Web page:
Vegetarian cookbooks are easy to come by these days. Some are subtly so—between all of the recipes highlighting kale, sweet potatoes, and cauliflower, it's hard to fit in the meat—while others, like Sarah Copeland's recently released cookbook, Feast, embrace the title and its implied wholesomeness. But Feast is far from a dour health food cookbook. Meals are abundant and colorful—they just happen to lack meat.
Copeland is a former Food Network recipe developer who gradually dropped the meat from her omnivorous diet after marrying a vegetarian. This was enough of a live-changing event that she wrote a whole cookbook about it (The Newlywed Cookbook). Feast is her follow-up effort, designed to appeal to vegetable eaters of all types.
Feast is a gorgeous cookbook, peppered with clean, simple photographs that highlight the ingredients and not the stylist. The book is organized roughly by portion size instead of season or meal. There is an obligatory salad chapter, but otherwise you'll find categories like "little meals," "sandwiches and tortillas," and "platefuls." They're approximations, for sure, but useful for envisioning the scale of the dish to come. Dishes take into account seasonal availability of ingredients, even if they're not explicitly labeled as such. Recipes, even the most technical, are detailed, but not didactic. The book is, in other words, relaxed, making it perfect for anyone wanting to make their own transition to a more vegetable-centric diet.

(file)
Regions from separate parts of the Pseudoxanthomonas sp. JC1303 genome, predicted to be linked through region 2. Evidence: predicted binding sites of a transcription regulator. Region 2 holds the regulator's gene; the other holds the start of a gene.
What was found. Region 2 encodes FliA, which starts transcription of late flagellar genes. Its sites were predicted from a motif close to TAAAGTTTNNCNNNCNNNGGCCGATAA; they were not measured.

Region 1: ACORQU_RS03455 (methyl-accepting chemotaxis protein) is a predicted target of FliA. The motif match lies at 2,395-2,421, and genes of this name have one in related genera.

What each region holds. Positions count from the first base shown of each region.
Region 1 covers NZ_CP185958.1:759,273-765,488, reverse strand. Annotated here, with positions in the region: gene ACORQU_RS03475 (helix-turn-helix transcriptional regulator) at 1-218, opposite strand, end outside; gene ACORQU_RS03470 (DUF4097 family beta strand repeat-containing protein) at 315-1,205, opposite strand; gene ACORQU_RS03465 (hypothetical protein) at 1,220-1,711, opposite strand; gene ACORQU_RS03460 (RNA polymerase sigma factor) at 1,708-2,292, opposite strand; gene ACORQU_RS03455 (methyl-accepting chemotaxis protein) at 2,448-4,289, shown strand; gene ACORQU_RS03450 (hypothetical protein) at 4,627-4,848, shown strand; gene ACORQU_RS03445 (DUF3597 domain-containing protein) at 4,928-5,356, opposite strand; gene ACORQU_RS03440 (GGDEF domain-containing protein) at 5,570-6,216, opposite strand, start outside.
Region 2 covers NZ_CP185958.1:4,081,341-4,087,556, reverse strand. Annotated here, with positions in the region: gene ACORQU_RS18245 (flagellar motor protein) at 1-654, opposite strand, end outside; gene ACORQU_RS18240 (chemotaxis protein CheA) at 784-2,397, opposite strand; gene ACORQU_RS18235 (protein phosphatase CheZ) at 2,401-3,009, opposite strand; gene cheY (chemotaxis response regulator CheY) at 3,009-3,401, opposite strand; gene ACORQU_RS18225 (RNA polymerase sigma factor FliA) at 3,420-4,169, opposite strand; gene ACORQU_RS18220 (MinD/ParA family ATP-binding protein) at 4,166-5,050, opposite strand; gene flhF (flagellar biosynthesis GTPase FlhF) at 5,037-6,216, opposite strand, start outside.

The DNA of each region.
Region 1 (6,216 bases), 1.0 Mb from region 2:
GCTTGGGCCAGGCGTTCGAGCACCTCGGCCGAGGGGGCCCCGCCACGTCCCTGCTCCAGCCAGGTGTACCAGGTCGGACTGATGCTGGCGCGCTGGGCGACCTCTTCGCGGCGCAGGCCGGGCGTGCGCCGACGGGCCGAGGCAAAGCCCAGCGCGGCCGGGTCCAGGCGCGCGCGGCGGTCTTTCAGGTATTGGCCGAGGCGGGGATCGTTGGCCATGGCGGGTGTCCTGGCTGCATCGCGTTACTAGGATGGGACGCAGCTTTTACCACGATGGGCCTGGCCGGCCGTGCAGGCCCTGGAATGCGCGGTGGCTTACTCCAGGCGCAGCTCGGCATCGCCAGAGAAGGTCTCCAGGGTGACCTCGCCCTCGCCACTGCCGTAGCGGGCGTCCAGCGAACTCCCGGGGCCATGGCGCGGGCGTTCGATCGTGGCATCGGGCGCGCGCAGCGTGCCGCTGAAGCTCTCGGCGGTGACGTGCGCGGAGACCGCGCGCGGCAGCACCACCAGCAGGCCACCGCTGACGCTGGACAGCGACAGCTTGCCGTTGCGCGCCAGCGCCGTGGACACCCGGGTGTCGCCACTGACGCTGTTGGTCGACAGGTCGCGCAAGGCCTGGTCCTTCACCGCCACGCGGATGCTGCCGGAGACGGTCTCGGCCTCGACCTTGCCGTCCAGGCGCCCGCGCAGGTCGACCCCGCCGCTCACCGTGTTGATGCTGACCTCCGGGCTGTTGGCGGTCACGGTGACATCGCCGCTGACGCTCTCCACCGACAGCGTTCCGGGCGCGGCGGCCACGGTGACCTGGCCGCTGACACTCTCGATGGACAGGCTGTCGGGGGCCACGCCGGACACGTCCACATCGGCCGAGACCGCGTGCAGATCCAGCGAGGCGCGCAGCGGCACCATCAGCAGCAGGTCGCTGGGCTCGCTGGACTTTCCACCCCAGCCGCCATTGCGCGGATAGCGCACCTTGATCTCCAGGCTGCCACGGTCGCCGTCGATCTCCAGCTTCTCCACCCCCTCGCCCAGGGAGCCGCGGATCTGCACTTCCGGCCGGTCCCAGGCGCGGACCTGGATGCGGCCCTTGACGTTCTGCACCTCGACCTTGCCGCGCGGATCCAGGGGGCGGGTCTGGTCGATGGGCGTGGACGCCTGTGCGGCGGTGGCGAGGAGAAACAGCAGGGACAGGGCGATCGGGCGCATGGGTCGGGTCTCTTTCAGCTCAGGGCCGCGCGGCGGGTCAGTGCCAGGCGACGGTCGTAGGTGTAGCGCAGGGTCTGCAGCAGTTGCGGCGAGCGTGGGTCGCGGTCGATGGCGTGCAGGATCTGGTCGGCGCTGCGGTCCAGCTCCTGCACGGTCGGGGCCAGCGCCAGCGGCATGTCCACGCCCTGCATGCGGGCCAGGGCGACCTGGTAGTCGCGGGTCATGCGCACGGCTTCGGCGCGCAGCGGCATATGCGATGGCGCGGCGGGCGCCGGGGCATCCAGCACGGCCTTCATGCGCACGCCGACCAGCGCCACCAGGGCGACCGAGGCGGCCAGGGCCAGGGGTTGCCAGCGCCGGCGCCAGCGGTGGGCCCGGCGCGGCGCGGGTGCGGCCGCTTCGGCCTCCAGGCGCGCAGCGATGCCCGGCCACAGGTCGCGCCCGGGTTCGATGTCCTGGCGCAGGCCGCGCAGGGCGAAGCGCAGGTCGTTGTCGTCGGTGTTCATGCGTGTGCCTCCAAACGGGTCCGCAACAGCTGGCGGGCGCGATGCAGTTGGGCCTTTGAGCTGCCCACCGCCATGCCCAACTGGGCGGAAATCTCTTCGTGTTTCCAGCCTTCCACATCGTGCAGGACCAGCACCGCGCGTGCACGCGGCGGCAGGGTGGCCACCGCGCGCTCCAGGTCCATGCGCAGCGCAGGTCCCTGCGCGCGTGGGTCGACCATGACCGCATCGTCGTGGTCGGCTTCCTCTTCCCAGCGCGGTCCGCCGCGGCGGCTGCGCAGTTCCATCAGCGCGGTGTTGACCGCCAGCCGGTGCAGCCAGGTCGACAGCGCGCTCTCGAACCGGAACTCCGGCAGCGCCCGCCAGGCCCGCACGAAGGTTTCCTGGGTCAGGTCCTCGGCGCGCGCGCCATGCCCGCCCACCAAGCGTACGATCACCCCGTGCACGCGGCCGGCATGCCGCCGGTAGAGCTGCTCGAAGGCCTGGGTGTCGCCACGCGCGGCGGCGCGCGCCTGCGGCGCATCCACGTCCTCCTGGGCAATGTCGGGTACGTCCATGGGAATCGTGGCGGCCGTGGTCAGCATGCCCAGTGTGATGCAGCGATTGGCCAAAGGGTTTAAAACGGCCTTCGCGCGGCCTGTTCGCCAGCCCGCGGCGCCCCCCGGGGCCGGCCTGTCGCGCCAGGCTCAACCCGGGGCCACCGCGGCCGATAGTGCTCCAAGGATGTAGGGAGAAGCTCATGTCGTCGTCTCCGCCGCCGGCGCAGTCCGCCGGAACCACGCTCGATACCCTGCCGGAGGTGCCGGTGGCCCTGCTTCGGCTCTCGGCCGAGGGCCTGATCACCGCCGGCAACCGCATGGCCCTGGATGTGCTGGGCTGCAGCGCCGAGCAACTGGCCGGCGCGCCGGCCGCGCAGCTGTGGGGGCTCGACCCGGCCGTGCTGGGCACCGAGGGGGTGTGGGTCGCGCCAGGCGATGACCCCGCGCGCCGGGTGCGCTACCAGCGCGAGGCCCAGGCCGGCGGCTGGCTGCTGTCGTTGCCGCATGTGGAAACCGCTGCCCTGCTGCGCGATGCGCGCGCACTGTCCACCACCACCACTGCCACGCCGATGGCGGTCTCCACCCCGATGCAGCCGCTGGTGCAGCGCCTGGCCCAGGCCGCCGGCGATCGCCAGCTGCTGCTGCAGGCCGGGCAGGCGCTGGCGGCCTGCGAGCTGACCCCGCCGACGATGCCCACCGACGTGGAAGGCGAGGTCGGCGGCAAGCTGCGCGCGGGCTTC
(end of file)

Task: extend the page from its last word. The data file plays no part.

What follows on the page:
There is little that is revolutionary about the flavors and techniques used in Feast. Many of the dishes embrace the unique taste of a particular vegetable, fruit, or grain in itself, cooked in butter or olive oil, with perhaps a few accouterments. But this simplicity is not a flaw. Copeland embraces a kind of intuitive cooking that turns tentative kitchen newbies into lifetime cooks. Dishes like Copeland's lentil and mozzarella caprese, or her romesco vegetable platter show judicious restraint and allow the short list of ingredients to truly shine.
It's going to be a veggie-filled week here on Cook the Book. We'll start with a bright, crunchy salad of radish, enoki, tangerine, and avocado, sample the aforementioned lentil caprese, and dig into a bowl of polenta with winter salad and blue cheese. Later, we'll broil a huge platter of artichoke enchiladas and then end the week with an elegant entertainment-worthy dish of glazed winter vegetables with chestnuts and caper berries.
Win 'Feast'Thanks to our friends at Chronicle Books, we have five (5) copies of Feast to give away this week. All you need to do for a chance to win is to tell us about your favorite simple vegetable dish in the comments section below.
About the author: Kate Williams is a freelance writer and personal chef living in Berkeley, CA. She is a contributor to The Oxford American, KQED's Bay Area Bites, and Berkeleyside NOSH. Follow her @KateHWiliams.